The Pelican 29 Friday, August 19, 2011 dawg HouseChicago style Dawg. Loaded with mustard, pickle, tomato, onion, neon relish, celery salt and sport peppers on a soft poppy seed bun, this work of art instantly transports the diner to the streets of the Windy City. I play regularly at the nearby Pompano Beach Tennis Center and am often quite hungry after a match. I have been here 3 times in the last 2 weeks because the Chicago style hot-dogs are quite authentic and very tasty, says Hillsboro Beach resident Stuart Simmonds. Other variations include the Chicago Chili Dawg, the Jalapeno Cheddar Dawg and the homemade Coleslaw Dawg. Available alone or as part of a combo meal with fries and a fountain drink, these mouthwatering dishes are sure to please even the most discriminating frankfurter aficionado. The newest addition to the lineup Located directly across the street from the Pompano Country Club, the recently opened Dawg House restaurant has one primary objective: to provide high-quality, authentic, all beef, Vienna brand hot-dogs. Vienna dogs are the only true Chicago hot-dog. In fact, all our ingredients, including the sauerkraut comes from the Vienna Company, says co-owner Dennis Pearl, an affable entrepreneur with over 20 years experience in the restaurant industry. His business partner, Steve Mack, is a retired New York City police sergeant who jumped at the opportunity to open a restaurant specializing in this classic all-American specialty. We also serve the N.Y. Style Dawg with mustard, pushcart sweet onions and is a vegetarian dawg, topped any way the customer desires. For the truly voracious, the Maxwell Street Polish features a deep fried Vienna Polish sausage topped any way desired, including chili. This brightly designed eatery is impeccably clean and welcoming. Simply place your order, give your name and, a few minutes later, your food is brought to your table. Proprietor Dennis Pearl is profoundly attentive to customer needs while business associate Steve Mack works the kitchen. I work the front while Steve is the artist in the back of the house. For example, we will soon be offering a fried pork sandwich with hot sauce, says Pearl who also highlights the popularity the Italian beef sandwich. Made with Vienna domestic roast beef top round, the sandwich meat is pleasantly spiced and thinly sliced Chicago style. It is then improved upon with au jus and topped with hot or mild giardiniera pickled vegetables. A hot pastrami sub is also available. The Dawg House also offers hearty burgers, grilled chicken sandwiches and even Chicago Supreme Tamales. The Dawg House is much more than just a hot dog establishment, they also serve a very traditional Italian Beef Sandwich made with Vienna domestic roast beef top round, the sandwich meat is pleasantly spiced and thinly sliced Chicago style. It Dawg House, 1308 N. Federal Hwy. (US1) Pompano Beach 954-781-1955sauerkraut, says Mack with a friendly nod to his former Big Apple stomping grounds. The resp onse we have received from the community has been unbelievable. We were hoping to get maybe 25 customers our first day and ended up with well over 100. The next day we had nearly 250! says Pearl who was amazed to discover that the Pompano crowd has a serious soft spot for good hot-dogs. This is my newest fast food place. I have been here four times already this week, says local resident Brian Doyle, president of the Dog Pack of Pompano Beach, a group that helped establish the first exclusively-for-dogs park nestled in the south-east quadrant of the golf course parking lot. The most sought-after hot-dog is, of course, the Two Dawghouse favorites: the zesty NY Style Dawg with mustard, pushcart sweet onions and sauerkraut accompanied by a classic Chicago Chili Dawg with cheese.The newly opened Dawg House eatery is Pompano Beachs only source of authentic Chicago style hot-dogs is then improved upon with au jus and topped with hot giardiniera. A bevy of new sandwiches are available, including an Indianapolis Fried Pork, Philly Cheese Steak, sausage and pepper, chicken tender and grilled chicken. A special treat is the hot pastrami on pretzel bread. The Dawg house is proud of its quarter-pound and halfpound hearty hamburgers, as well as a new specialty burger called the Juicy Lucy which consists of a onehalf lb. burger stuffed with cheese, onion and bacon, all deliciously sealed yielding intense juiciness and flavor. They also have daily specials posted on their special board. For dessert, brownies or cake will accommodate a determined sweet-tooth. Most hot-dogs are priced around $3 and combos are in the $5-$6 range. We will soon be offering beer and wine as well, says Pearl. There is ample free parking, all major credit cards are accepted and, the Dawg House is open on Sundays as well. Using original family recipes and no fillers, Chicagos Vienna Beef Company has been producing franks and sausages since 1893. Go ahead. Indulge at Dawg House.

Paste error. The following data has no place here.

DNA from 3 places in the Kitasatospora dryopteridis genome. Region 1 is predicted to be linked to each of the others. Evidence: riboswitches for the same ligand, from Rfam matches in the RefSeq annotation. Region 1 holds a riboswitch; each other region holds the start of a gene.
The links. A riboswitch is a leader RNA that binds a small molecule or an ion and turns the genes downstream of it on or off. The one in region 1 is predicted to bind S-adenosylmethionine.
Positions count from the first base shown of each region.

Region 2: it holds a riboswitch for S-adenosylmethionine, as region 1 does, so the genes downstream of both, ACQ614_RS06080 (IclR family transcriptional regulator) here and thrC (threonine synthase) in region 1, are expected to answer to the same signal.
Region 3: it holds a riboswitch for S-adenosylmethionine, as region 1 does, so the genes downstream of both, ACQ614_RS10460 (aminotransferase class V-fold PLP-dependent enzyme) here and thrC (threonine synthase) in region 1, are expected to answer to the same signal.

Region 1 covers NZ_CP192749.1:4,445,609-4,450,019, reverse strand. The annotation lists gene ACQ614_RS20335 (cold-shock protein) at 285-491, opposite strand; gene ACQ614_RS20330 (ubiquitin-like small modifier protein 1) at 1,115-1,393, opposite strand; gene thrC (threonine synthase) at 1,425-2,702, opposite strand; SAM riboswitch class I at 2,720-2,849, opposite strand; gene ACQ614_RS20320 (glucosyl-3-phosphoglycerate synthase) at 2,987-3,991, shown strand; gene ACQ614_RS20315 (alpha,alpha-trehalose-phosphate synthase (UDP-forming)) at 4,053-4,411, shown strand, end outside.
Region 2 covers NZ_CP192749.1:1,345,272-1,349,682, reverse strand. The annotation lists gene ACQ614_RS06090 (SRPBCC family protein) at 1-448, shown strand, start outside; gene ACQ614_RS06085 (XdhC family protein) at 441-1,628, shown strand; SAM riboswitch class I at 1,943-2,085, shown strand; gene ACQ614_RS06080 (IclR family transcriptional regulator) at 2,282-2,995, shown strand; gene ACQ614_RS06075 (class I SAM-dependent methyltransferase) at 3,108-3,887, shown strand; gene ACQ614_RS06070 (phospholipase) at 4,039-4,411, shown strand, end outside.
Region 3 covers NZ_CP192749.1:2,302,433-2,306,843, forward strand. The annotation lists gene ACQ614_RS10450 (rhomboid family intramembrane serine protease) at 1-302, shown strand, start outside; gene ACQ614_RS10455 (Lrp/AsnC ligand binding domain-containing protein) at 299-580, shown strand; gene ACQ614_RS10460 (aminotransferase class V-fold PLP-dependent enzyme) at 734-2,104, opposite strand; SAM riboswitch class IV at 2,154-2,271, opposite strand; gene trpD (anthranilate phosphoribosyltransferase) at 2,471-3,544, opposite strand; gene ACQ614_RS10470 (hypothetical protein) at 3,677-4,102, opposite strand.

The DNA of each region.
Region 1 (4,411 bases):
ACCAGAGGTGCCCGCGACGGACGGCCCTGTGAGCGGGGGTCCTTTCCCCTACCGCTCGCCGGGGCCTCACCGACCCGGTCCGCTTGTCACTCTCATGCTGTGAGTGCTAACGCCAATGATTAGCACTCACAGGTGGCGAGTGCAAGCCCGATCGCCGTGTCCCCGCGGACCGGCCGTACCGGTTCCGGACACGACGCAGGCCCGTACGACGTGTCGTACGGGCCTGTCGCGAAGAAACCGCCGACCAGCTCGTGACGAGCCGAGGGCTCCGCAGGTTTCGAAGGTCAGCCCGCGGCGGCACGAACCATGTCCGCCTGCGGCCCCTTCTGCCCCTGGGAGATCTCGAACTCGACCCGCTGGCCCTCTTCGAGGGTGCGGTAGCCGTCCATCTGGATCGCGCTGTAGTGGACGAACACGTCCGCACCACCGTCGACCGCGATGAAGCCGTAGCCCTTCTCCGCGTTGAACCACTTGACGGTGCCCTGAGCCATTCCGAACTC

30 The Pelican Friday, August 19, 2011 Welcoming thirsty patrons since 1975, the old Tipperary Pub is practically a landmark in the Deerfield Beach community. We took over from Big Ron in April of 2003, says current owner Dick Maggiore as he reminisces about the persistence it required to finally procure this well-established tavern and eatery from its previous proprietor. Along with the help of business partner Danny OConnor, Maggiore has continued the tradition of offering typical Irish pub fare in a friendly neighborhood bar setting. The New York native has been in the food industry since 1976 when he opened his first deli in the Rockaway district of Queens. Now, Maggiori focuses his energies on his two core businesses: Tricky Dicks in West Boca and the Tipperary Pub. I absolutely love it here in Deerfield. I used to live in Ft Lauderdale but moved up here because it is so much more enjoyable, says the dedicated restaurateur. The menu is quite straightforward with all-day Deer elds Tipperary Pub serves up Irish fare with neighborly air Tipperary Pub owner Dick Maggiore shows off a couple of the house breakfast and lunch specialties. Tipperary Pub, The Cove Shopping Center, 1540 3 Ct., Deer eld Beach -954-421-9769breakfast and a good selection of appetizers, grilled specialties and sandwiches. Our Irish Farmhouse breakfast features bangers, sausage and blood pudding all imported from Cork in Ireland, says Maggiori. For those who have visited the Emerald Isle, this meal will definitely bring back memories. In addition, a nice portion of zesty home fries accompanies most traditional breakfast dishes. Omelettes, pancakes, smoked salmon and made-from-scratch biscuits and gravy are some of the other good options. Some days people are waiting in line outside the door when we open. The locals really enjoy our food, says smiling bartender Michelle. For the lunch and dinner menu, The Tipperary Pub offers up all the classics one could expect to find in a good sports bar. Grilled fish Caesar salad, chicken wings, mozzarella sticks, smoked fish dip and hearty clam chowder are just a few of the starters to whet ones appetite. Weve got just about everything from scratch, say Tipperarys Chef Frankie as he brings out a sizeable halfrack of ribs smothered in a tangy house BBQ sauce. He is joined by Chef June in the kitchen. Other favorites from the grill include the OBacon Burger with cheese, the 10 ounce New York Strip steak, the grilled tuna steak and the filet of sole. Our baby-back ribs, meatballs and chowder are all excellent, says Maggiori. There is also a good choice of subs and sandwiches such as Philly cheese steak, chicken breast, dolphin, stacked Irish ham and even liverwurst. But the Tipperary is also very much a pub. With pool tables, dart boards, table shuffleboard, umpteen flat screen TVs with sports packages and a wellstocked bar, there is plenty of entertainment for patrons. We have dart teams, a pool league and even a softball team. We also have a pig roast on the fourth Sunday of each month during high season, says Maggiori. Happy hour is from 4 to 8 p.m. daily. Ladies night is on Monday from 8 p.m. to midnight. There is free wi-fi and discount coupons can also be printed directly from the pubs website at www.tipperarypub. net. The average dish costs about $6 and breakfast starts at $2.99. Daily lunch specials are posted on boards. Take-out is popular and free parking is plentiful. We have an emergency generator to make sure we never close during hurricanes. People travel from far away to come see us at those times, chuckles Maggiori. We also have a stimulus special featuring a 16 oz Pabst Blue Ribbon for $1.75, adds the wily entrepreneur. Reminiscent of Cheers, the little Boston bar so famously depicted on television, the Tipperary is the kind of pub where everyone remembers your name. Everybody knows everybody. This is a very friendly place, says Maggiori.